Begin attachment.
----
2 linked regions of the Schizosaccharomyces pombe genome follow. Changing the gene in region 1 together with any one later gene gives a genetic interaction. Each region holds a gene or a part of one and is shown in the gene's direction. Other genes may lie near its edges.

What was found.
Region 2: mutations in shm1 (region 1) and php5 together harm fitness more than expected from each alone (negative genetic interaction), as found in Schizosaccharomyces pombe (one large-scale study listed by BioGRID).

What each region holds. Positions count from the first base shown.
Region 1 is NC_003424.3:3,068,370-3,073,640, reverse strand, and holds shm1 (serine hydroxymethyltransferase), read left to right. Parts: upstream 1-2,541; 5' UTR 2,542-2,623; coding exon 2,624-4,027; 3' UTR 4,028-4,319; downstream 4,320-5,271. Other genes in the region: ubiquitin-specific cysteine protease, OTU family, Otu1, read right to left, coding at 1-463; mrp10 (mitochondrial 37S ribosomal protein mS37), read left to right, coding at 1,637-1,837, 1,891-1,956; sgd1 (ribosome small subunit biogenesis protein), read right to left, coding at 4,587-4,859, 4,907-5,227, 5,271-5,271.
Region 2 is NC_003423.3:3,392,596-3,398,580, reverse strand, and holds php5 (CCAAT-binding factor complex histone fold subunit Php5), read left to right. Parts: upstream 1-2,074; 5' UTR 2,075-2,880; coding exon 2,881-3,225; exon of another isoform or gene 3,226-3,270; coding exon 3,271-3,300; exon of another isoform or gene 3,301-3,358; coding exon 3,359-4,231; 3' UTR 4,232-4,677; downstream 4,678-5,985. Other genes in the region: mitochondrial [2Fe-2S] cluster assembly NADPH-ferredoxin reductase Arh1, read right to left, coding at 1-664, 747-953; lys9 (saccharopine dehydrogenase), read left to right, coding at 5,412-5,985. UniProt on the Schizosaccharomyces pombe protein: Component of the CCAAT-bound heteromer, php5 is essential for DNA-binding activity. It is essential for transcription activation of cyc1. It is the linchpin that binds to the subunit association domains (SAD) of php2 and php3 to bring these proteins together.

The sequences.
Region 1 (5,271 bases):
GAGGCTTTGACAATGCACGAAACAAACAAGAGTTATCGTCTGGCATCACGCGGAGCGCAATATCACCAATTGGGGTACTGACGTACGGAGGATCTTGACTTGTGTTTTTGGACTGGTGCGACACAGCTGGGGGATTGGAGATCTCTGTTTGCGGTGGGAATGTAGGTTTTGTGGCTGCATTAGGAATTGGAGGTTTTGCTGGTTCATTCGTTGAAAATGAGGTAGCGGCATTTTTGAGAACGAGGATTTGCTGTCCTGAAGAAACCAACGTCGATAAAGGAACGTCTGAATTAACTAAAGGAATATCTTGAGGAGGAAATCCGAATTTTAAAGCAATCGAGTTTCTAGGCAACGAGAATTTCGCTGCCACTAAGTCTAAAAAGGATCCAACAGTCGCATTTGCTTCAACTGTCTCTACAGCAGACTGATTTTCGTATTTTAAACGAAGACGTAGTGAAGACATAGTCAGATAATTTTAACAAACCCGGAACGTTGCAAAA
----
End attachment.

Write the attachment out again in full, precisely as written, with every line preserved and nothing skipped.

2 linked regions of the Schizosaccharomyces pombe genome follow. Changing the gene in region 1 together with any one later gene gives a genetic interaction. Each region holds a gene or a part of one and is shown in the gene's direction. Other genes may lie near its edges.

What was found.
Region 2: mutations in shm1 (region 1) and php5 together harm fitness more than expected from each alone (negative genetic interaction), as found in Schizosaccharomyces pombe (one large-scale study listed by BioGRID).

What each region holds. Positions count from the first base shown.
Region 1 is NC_003424.3:3,068,370-3,073,640, reverse strand, and holds shm1 (serine hydroxymethyltransferase), read left to right. Parts: upstream 1-2,541; 5' UTR 2,542-2,623; coding exon 2,624-4,027; 3' UTR 4,028-4,319; downstream 4,320-5,271. Other genes in the region: ubiquitin-specific cysteine protease, OTU family, Otu1, read right to left, coding at 1-463; mrp10 (mitochondrial 37S ribosomal protein mS37), read left to right, coding at 1,637-1,837, 1,891-1,956; sgd1 (ribosome small subunit biogenesis protein), read right to left, coding at 4,587-4,859, 4,907-5,227, 5,271-5,271.
Region 2 is NC_003423.3:3,392,596-3,398,580, reverse strand, and holds php5 (CCAAT-binding factor complex histone fold subunit Php5), read left to right. Parts: upstream 1-2,074; 5' UTR 2,075-2,880; coding exon 2,881-3,225; exon of another isoform or gene 3,226-3,270; coding exon 3,271-3,300; exon of another isoform or gene 3,301-3,358; coding exon 3,359-4,231; 3' UTR 4,232-4,677; downstream 4,678-5,985. Other genes in the region: mitochondrial [2Fe-2S] cluster assembly NADPH-ferredoxin reductase Arh1, read right to left, coding at 1-664, 747-953; lys9 (saccharopine dehydrogenase), read left to right, coding at 5,412-5,985. UniProt on the Schizosaccharomyces pombe protein: Component of the CCAAT-bound heteromer, php5 is essential for DNA-binding activity. It is essential for transcription activation of cyc1. It is the linchpin that binds to the subunit association domains (SAD) of php2 and php3 to bring these proteins together.

The sequences.
Region 1 (5,271 bases):
GAGGCTTTGACAATGCACGAAACAAACAAGAGTTATCGTCTGGCATCACGCGGAGCGCAATATCACCAATTGGGGTACTGACGTACGGAGGATCTTGACTTGTGTTTTTGGACTGGTGCGACACAGCTGGGGGATTGGAGATCTCTGTTTGCGGTGGGAATGTAGGTTTTGTGGCTGCATTAGGAATTGGAGGTTTTGCTGGTTCATTCGTTGAAAATGAGGTAGCGGCATTTTTGAGAACGAGGATTTGCTGTCCTGAAGAAACCAACGTCGATAAAGGAACGTCTGAATTAACTAAAGGAATATCTTGAGGAGGAAATCCGAATTTTAAAGCAATCGAGTTTCTAGGCAACGAGAATTTCGCTGCCACTAAGTCTAAAAAGGATCCAACAGTCGCATTTGCTTCAACTGTCTCTACAGCAGACTGATTTTCGTATTTTAAACGAAGACGTAGTGAAGACATAGTCAGATAATTTTAACAAACCCGGAACGTTGCAAAA